• LPS corals: Monitor – They have been known to nip at LPS.
    • SPS corals: Safe
    • Gorgonians, Sea Fans: Monitor – They may occasionally nip if not well fed.
    • Leather Corals: Safe
    • Soft Corals (xenias, tree corals): Safe
    • Star Polyps, Organ Pipe Coral: Monitor – They may occasionally nip if not well fed.
    • Zoanthids – Button Polyps, Sea Mats: Monitor – They may occasionally nip if not well fed.
    • Sponges, Tunicates: Safe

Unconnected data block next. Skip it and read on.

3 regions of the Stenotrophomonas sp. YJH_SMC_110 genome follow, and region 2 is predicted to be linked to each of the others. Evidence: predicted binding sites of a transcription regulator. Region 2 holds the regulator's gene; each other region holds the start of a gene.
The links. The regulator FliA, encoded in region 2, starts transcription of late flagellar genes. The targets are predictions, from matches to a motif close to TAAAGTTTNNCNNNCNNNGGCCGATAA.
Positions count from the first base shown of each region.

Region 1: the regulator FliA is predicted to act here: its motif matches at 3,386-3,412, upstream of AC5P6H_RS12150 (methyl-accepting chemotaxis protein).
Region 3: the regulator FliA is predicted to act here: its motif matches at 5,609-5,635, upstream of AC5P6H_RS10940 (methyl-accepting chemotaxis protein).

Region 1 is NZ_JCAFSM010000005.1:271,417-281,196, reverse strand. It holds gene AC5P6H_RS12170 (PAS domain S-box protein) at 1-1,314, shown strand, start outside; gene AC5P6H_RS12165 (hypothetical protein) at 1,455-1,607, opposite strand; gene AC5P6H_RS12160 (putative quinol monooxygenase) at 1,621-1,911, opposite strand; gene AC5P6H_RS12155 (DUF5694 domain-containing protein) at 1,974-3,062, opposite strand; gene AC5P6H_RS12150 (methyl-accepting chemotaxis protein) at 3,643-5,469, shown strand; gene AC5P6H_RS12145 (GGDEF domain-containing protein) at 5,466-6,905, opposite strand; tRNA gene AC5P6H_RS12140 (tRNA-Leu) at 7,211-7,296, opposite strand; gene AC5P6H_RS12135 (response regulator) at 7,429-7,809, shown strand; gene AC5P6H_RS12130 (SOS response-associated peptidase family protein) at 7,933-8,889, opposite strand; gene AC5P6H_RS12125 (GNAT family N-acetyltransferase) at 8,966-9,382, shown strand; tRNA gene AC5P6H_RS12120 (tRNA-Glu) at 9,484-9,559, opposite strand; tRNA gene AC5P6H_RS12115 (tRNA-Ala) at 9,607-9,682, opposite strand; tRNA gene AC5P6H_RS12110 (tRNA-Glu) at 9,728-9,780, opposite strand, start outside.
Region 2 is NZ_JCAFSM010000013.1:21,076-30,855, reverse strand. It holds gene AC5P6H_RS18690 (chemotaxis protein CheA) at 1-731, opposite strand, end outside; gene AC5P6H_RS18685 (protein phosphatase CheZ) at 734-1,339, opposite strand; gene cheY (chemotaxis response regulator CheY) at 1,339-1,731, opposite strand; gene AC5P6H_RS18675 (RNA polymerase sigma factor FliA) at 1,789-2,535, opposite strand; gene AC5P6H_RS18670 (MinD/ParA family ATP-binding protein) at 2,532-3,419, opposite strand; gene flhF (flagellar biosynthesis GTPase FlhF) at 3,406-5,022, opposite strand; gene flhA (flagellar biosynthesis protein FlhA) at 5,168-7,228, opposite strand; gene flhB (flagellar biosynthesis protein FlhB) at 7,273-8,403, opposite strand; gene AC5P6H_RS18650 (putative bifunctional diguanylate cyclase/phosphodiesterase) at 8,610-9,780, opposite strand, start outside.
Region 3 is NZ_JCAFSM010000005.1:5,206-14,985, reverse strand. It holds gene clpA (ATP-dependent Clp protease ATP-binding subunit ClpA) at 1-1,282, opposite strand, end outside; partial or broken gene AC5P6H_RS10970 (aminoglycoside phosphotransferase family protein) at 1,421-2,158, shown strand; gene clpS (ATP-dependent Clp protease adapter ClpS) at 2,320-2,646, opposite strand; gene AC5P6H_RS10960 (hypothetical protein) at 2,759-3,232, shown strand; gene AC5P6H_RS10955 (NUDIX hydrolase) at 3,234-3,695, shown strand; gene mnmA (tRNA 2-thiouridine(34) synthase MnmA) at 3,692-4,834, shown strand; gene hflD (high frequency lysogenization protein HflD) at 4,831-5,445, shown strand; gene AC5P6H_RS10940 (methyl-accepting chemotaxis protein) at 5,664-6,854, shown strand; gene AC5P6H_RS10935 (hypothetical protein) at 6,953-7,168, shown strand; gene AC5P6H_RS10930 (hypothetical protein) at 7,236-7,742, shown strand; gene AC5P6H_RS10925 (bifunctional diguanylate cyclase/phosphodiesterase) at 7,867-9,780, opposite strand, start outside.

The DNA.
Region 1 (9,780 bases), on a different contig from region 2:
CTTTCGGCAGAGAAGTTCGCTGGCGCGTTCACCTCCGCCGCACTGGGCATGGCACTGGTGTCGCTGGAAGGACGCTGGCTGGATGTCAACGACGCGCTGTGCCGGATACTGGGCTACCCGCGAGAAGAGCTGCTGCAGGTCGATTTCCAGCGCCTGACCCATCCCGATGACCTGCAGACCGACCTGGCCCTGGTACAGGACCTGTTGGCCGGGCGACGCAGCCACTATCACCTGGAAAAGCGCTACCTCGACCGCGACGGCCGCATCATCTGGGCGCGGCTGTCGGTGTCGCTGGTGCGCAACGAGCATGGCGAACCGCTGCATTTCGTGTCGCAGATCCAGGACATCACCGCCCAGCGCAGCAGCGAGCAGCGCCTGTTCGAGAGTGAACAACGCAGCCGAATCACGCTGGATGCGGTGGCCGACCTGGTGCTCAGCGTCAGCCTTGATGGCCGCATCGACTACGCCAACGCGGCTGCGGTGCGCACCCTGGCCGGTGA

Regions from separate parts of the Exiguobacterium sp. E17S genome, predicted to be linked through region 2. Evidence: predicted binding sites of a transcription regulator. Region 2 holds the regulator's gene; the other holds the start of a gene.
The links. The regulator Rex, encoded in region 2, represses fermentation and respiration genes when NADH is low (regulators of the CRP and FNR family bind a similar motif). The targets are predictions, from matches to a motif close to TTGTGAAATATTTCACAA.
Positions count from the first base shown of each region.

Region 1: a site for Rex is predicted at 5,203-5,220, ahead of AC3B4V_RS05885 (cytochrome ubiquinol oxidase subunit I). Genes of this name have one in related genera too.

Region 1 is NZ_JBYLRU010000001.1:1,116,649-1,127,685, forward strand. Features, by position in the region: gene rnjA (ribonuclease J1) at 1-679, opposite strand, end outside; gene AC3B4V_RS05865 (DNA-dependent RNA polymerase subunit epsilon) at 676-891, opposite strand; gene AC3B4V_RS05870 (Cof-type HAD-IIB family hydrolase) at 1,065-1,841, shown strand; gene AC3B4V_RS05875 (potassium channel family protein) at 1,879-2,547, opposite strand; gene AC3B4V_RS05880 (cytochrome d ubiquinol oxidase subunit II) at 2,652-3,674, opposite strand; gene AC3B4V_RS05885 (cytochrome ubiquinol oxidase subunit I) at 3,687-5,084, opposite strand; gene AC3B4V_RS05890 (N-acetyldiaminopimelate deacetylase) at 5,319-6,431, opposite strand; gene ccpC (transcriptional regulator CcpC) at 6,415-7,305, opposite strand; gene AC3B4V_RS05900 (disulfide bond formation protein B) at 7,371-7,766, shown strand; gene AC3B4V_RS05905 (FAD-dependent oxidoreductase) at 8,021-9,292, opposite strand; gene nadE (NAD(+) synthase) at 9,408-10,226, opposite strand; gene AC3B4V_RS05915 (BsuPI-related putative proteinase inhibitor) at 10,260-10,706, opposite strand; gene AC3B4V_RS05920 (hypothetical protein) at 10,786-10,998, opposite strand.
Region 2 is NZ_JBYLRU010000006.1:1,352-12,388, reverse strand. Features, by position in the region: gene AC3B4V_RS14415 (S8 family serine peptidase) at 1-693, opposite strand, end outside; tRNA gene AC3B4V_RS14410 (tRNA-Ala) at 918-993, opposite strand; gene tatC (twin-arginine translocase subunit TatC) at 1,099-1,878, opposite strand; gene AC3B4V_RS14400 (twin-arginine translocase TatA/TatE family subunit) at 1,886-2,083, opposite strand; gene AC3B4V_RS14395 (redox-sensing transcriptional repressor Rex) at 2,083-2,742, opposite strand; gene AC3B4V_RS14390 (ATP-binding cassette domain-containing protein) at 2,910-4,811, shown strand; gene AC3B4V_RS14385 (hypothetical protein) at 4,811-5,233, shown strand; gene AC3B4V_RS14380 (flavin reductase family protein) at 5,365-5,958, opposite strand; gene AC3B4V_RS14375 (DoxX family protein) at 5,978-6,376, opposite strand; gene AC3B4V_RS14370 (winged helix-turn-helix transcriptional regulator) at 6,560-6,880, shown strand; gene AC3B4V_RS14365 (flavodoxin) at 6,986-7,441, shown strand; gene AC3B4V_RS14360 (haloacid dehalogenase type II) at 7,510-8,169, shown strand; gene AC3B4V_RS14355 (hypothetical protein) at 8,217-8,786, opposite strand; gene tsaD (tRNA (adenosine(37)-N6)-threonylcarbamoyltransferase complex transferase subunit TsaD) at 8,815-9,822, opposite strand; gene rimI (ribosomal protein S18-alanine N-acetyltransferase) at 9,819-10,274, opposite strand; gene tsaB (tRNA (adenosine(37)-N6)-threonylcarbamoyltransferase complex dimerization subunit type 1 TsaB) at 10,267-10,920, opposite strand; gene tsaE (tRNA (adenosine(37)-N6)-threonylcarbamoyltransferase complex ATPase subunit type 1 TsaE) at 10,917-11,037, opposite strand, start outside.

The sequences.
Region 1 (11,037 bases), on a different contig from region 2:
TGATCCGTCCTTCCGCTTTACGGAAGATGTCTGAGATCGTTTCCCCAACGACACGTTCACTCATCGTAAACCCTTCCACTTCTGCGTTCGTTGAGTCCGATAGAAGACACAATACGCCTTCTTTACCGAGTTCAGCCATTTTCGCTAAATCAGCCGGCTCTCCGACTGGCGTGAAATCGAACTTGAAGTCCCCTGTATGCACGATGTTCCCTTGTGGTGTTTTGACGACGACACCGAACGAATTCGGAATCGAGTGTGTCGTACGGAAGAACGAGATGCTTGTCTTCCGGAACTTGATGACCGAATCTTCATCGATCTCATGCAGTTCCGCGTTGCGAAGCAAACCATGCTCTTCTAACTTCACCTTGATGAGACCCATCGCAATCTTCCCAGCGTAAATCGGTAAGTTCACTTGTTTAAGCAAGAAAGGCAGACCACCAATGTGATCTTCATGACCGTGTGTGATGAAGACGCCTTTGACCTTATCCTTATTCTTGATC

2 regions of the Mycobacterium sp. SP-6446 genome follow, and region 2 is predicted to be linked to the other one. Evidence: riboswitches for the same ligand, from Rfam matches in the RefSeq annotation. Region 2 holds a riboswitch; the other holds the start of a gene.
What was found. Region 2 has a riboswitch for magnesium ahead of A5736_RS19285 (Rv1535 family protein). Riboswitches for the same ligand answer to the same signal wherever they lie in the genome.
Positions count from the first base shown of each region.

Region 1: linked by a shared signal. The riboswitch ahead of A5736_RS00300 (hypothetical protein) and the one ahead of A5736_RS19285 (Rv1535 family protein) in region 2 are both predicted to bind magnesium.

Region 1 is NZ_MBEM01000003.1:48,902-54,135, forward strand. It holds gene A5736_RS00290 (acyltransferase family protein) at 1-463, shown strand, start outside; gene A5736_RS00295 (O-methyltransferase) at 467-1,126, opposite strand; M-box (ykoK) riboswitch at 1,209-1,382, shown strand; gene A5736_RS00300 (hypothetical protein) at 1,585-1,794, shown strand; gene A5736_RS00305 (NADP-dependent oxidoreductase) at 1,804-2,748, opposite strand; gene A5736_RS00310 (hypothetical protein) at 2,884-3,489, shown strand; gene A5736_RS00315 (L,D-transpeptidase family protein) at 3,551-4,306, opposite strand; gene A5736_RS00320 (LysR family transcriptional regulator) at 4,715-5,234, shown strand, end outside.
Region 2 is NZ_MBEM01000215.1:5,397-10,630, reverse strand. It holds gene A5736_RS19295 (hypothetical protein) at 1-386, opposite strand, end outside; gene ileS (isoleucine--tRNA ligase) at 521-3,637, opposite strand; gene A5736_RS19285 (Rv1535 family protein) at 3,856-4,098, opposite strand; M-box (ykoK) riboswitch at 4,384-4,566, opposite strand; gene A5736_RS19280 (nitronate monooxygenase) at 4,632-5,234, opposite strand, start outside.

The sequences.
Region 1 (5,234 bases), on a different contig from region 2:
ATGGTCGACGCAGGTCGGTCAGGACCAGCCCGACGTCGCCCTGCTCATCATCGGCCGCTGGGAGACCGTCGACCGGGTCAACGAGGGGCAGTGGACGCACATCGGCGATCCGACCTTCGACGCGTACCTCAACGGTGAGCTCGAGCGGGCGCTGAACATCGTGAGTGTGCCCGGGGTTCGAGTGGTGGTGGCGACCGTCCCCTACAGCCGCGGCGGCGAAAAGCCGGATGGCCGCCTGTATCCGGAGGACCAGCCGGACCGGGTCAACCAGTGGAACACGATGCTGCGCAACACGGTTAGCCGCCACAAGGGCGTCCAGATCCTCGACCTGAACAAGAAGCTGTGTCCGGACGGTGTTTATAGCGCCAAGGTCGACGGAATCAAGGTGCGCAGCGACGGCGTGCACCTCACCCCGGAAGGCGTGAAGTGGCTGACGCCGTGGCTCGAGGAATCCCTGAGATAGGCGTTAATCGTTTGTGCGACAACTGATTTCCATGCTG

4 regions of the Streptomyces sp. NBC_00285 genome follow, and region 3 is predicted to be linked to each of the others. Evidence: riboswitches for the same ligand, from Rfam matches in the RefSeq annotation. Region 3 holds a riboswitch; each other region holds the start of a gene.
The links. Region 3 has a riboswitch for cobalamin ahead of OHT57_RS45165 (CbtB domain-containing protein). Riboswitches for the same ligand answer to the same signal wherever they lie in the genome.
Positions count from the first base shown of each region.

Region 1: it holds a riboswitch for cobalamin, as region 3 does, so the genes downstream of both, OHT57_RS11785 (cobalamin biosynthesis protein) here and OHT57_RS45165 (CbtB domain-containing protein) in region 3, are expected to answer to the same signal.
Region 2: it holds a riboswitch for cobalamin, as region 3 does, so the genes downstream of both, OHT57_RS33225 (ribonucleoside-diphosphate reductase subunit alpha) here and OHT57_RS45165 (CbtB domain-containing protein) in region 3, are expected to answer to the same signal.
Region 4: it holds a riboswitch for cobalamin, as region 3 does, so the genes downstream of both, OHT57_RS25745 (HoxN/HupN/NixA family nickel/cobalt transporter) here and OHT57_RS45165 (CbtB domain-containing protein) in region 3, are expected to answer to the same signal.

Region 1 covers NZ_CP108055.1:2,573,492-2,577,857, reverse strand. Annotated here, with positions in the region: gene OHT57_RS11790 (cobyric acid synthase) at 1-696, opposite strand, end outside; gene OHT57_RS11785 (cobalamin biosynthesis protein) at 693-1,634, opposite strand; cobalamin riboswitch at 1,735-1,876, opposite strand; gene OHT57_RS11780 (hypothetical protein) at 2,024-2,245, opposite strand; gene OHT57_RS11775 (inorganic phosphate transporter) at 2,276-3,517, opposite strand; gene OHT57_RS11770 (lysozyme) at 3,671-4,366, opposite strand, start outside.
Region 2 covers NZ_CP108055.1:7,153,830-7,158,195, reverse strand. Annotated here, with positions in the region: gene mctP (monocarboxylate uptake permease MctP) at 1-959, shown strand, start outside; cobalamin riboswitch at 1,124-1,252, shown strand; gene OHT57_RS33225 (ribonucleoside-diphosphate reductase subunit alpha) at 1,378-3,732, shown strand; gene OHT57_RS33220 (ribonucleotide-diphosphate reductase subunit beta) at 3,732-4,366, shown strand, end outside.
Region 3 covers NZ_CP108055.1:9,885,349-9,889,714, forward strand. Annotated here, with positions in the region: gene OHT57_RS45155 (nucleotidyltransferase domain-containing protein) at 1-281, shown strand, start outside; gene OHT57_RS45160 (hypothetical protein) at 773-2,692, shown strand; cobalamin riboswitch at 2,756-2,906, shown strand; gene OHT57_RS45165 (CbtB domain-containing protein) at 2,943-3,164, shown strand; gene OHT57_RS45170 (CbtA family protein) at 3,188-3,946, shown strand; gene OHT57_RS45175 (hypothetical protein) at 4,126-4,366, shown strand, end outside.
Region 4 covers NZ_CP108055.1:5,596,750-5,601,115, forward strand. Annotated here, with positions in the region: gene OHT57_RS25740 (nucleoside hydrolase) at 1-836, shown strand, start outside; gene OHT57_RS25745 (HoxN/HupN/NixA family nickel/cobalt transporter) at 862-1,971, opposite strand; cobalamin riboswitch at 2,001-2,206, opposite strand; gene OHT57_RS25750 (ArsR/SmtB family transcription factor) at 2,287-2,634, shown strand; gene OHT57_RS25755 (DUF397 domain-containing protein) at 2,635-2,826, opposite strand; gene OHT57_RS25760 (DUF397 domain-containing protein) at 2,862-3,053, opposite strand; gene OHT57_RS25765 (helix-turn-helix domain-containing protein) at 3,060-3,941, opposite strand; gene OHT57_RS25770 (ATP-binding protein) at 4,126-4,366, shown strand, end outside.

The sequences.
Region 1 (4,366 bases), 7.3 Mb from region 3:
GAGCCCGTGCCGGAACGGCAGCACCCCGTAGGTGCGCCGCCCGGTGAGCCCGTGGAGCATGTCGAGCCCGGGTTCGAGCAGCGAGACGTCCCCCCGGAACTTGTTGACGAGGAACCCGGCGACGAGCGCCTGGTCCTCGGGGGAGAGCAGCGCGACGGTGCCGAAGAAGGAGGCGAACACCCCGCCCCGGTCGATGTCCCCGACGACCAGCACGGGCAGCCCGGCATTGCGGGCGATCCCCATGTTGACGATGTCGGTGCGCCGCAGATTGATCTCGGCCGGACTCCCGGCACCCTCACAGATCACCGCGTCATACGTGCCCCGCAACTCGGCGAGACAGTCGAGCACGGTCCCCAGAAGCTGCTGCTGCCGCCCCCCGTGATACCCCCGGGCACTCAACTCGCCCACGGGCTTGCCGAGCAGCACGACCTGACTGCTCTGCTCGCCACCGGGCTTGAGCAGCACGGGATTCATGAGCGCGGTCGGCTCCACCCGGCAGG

• Shrimps, Crabs, Snails: Safe
    • Starfish: Safe
    • Feather Dusters, Bristle Worms, Flatworms: Monitor – Some species have been known to chew through the Feather Dusters tube as they eat algae stuck to it.
    • Clams, Scallops, Oysters: Monitor – May nip mantles if not well fed.
    • Copepods, Amphipods, Mini Brittle Stars: Safe

Sex: Sexual differences

   The male Zebrasoma is larger than the female and the males have white setae (hair-like bristles) in front of their peduncular spines.  Females also have larger cloacas (reproductive/intestinal opening) than males. 

Breeding / Reproduction